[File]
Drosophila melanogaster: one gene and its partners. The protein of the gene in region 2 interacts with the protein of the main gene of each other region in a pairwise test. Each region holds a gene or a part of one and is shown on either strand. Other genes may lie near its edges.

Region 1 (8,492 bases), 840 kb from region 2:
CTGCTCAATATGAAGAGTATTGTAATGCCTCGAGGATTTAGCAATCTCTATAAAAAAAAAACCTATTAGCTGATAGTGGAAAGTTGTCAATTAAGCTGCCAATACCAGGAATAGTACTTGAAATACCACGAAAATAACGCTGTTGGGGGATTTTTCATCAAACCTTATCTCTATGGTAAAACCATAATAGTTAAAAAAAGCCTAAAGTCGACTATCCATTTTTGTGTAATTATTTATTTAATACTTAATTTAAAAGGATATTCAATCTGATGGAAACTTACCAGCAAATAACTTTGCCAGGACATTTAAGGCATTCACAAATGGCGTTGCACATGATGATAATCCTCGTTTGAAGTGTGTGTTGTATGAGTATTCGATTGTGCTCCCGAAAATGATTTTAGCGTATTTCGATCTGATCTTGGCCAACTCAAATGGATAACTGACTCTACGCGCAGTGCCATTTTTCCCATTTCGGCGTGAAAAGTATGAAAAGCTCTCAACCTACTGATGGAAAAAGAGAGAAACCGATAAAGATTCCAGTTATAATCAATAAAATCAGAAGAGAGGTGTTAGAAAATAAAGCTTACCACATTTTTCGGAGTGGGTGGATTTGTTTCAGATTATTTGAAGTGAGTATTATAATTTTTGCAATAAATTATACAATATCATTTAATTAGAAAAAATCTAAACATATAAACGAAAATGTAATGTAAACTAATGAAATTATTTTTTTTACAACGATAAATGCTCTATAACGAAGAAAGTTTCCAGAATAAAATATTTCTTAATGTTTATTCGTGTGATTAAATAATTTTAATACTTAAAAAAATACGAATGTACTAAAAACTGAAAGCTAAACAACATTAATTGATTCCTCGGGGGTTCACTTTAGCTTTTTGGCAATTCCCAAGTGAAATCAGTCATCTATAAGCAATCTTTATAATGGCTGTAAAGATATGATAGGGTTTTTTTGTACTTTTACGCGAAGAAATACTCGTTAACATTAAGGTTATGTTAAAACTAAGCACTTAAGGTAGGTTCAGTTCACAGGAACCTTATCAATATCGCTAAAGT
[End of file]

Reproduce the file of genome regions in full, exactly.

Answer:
Drosophila melanogaster: one gene and its partners. The protein of the gene in region 2 interacts with the protein of the main gene of each other region in a pairwise test. Each region holds a gene or a part of one and is shown on either strand. Other genes may lie near its edges.

Region 1 (8,492 bases), 840 kb from region 2:
CTGCTCAATATGAAGAGTATTGTAATGCCTCGAGGATTTAGCAATCTCTATAAAAAAAAAACCTATTAGCTGATAGTGGAAAGTTGTCAATTAAGCTGCCAATACCAGGAATAGTACTTGAAATACCACGAAAATAACGCTGTTGGGGGATTTTTCATCAAACCTTATCTCTATGGTAAAACCATAATAGTTAAAAAAAGCCTAAAGTCGACTATCCATTTTTGTGTAATTATTTATTTAATACTTAATTTAAAAGGATATTCAATCTGATGGAAACTTACCAGCAAATAACTTTGCCAGGACATTTAAGGCATTCACAAATGGCGTTGCACATGATGATAATCCTCGTTTGAAGTGTGTGTTGTATGAGTATTCGATTGTGCTCCCGAAAATGATTTTAGCGTATTTCGATCTGATCTTGGCCAACTCAAATGGATAACTGACTCTACGCGCAGTGCCATTTTTCCCATTTCGGCGTGAAAAGTATGAAAAGCTCTCAACCTACTGATGGAAAAAGAGAGAAACCGATAAAGATTCCAGTTATAATCAATAAAATCAGAAGAGAGGTGTTAGAAAATAAAGCTTACCACATTTTTCGGAGTGGGTGGATTTGTTTCAGATTATTTGAAGTGAGTATTATAATTTTTGCAATAAATTATACAATATCATTTAATTAGAAAAAATCTAAACATATAAACGAAAATGTAATGTAAACTAATGAAATTATTTTTTTTACAACGATAAATGCTCTATAACGAAGAAAGTTTCCAGAATAAAATATTTCTTAATGTTTATTCGTGTGATTAAATAATTTTAATACTTAAAAAAATACGAATGTACTAAAAACTGAAAGCTAAACAACATTAATTGATTCCTCGGGGGTTCACTTTAGCTTTTTGGCAATTCCCAAGTGAAATCAGTCATCTATAAGCAATCTTTATAATGGCTGTAAAGATATGATAGGGTTTTTTTGTACTTTTACGCGAAGAAATACTCGTTAACATTAAGGTTATGTTAAAACTAAGCACTTAAGGTAGGTTCAGTTCACAGGAACCTTATCAATATCGCTAAAGT